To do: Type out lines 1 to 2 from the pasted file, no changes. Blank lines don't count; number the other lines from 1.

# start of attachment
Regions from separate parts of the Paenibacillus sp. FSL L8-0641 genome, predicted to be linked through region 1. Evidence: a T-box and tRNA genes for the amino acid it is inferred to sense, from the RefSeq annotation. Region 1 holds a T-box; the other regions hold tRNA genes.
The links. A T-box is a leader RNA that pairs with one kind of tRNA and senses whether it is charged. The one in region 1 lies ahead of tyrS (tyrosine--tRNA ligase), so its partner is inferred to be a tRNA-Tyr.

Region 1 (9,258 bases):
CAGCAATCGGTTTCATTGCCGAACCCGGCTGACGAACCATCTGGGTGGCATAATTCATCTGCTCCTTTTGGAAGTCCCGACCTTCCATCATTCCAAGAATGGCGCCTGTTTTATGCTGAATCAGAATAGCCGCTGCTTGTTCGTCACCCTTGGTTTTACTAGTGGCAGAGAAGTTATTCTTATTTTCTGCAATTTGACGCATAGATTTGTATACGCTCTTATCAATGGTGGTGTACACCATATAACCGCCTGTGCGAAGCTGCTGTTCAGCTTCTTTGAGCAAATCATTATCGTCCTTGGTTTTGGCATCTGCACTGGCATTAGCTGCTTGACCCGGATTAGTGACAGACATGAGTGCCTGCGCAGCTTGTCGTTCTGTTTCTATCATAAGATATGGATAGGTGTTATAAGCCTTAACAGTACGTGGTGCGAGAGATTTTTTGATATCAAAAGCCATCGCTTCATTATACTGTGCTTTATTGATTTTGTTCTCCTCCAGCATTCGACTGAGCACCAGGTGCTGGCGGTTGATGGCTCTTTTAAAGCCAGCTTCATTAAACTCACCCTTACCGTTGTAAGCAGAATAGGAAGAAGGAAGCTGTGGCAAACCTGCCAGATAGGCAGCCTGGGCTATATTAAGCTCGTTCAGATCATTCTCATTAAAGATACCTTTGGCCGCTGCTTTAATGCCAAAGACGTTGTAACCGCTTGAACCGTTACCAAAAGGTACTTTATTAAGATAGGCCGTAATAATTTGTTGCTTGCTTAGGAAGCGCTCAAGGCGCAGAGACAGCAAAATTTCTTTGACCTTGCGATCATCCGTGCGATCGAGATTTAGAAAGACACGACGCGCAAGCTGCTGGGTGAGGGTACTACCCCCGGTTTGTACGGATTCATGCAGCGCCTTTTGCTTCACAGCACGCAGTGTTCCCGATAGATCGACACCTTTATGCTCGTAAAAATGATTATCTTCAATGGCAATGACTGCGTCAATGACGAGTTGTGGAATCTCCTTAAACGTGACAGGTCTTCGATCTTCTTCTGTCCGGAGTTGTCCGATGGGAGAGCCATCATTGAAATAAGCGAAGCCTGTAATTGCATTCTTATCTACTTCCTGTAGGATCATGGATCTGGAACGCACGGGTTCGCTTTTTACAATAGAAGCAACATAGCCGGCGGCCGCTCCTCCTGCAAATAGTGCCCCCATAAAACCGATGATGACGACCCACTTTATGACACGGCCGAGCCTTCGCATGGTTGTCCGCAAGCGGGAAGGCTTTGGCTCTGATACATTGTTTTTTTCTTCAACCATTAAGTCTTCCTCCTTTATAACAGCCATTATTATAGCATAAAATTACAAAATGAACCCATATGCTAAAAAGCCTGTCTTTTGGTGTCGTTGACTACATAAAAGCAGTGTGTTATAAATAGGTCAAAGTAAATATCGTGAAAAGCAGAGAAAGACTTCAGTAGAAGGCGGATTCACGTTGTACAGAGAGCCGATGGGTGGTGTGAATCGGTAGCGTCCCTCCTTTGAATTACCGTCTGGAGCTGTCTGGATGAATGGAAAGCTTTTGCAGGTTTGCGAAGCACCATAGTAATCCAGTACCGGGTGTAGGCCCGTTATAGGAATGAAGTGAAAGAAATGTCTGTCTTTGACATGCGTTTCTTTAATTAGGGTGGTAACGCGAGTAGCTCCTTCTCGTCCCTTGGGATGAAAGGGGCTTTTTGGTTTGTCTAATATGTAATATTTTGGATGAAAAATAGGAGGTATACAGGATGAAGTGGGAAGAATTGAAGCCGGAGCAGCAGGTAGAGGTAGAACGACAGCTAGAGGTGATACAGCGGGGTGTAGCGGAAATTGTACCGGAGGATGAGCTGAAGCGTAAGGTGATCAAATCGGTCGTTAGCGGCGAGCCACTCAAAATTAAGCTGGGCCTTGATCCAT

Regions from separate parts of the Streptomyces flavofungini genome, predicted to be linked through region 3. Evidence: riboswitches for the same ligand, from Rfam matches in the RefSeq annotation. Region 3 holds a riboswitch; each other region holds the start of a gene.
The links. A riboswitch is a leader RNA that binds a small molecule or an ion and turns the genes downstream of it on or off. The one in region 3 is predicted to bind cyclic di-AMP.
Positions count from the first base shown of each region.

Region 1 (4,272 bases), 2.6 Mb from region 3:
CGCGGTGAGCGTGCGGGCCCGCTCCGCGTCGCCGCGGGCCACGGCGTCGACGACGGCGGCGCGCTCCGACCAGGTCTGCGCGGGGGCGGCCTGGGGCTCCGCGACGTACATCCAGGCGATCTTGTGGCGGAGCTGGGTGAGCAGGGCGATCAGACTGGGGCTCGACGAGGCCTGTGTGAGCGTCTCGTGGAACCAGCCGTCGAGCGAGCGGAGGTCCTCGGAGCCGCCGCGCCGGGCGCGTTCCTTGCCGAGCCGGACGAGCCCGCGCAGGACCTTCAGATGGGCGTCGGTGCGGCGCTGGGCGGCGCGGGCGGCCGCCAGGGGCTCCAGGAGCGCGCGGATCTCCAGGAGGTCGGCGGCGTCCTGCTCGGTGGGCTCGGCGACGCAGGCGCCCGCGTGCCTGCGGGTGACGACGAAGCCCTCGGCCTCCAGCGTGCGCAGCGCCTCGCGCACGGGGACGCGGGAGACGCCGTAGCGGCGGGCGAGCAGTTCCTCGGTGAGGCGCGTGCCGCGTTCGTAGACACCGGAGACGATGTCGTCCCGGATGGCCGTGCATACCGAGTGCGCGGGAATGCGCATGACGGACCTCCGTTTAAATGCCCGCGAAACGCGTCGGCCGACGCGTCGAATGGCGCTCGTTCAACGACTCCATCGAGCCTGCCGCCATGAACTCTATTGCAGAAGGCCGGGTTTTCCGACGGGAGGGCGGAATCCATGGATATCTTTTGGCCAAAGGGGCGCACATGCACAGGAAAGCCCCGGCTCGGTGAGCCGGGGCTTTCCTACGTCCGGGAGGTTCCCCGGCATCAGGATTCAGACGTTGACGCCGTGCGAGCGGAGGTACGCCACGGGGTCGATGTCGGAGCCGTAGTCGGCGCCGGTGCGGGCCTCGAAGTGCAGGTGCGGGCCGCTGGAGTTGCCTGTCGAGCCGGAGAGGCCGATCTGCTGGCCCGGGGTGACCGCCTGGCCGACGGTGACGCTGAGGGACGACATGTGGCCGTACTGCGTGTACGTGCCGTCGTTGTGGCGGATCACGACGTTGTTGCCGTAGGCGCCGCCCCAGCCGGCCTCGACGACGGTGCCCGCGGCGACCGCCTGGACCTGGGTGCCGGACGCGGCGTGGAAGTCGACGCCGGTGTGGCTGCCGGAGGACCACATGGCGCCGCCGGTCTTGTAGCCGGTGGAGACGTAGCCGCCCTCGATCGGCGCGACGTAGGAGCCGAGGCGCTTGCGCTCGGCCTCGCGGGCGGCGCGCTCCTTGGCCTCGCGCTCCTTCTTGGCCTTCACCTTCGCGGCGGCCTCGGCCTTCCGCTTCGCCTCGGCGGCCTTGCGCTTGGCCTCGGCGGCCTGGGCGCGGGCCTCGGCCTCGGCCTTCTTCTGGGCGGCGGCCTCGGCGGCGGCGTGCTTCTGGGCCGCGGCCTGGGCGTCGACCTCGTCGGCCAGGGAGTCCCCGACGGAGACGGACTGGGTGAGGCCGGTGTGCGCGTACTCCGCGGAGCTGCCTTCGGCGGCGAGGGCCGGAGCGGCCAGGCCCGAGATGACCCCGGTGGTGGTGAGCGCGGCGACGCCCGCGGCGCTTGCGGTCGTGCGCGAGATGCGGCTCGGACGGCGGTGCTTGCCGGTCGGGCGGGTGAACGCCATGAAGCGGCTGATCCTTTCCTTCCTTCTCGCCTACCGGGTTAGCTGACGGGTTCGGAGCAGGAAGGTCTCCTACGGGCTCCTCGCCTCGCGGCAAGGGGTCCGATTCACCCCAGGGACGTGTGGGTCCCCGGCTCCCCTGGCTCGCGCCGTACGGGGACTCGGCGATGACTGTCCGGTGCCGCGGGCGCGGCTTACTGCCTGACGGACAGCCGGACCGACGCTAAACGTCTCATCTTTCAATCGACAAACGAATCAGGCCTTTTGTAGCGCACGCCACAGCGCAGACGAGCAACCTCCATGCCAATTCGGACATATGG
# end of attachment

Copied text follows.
Regions from separate parts of the Paenibacillus sp. FSL L8-0641 genome, predicted to be linked through region 1. Evidence: a T-box and tRNA genes for the amino acid it is inferred to sense, from the RefSeq annotation. Region 1 holds a T-box; the other regions hold tRNA genes.
The links. A T-box is a leader RNA that pairs with one kind of tRNA and senses whether it is charged. The one in region 1 lies ahead of tyrS (tyrosine--tRNA ligase), so its partner is inferred to be a tRNA-Tyr.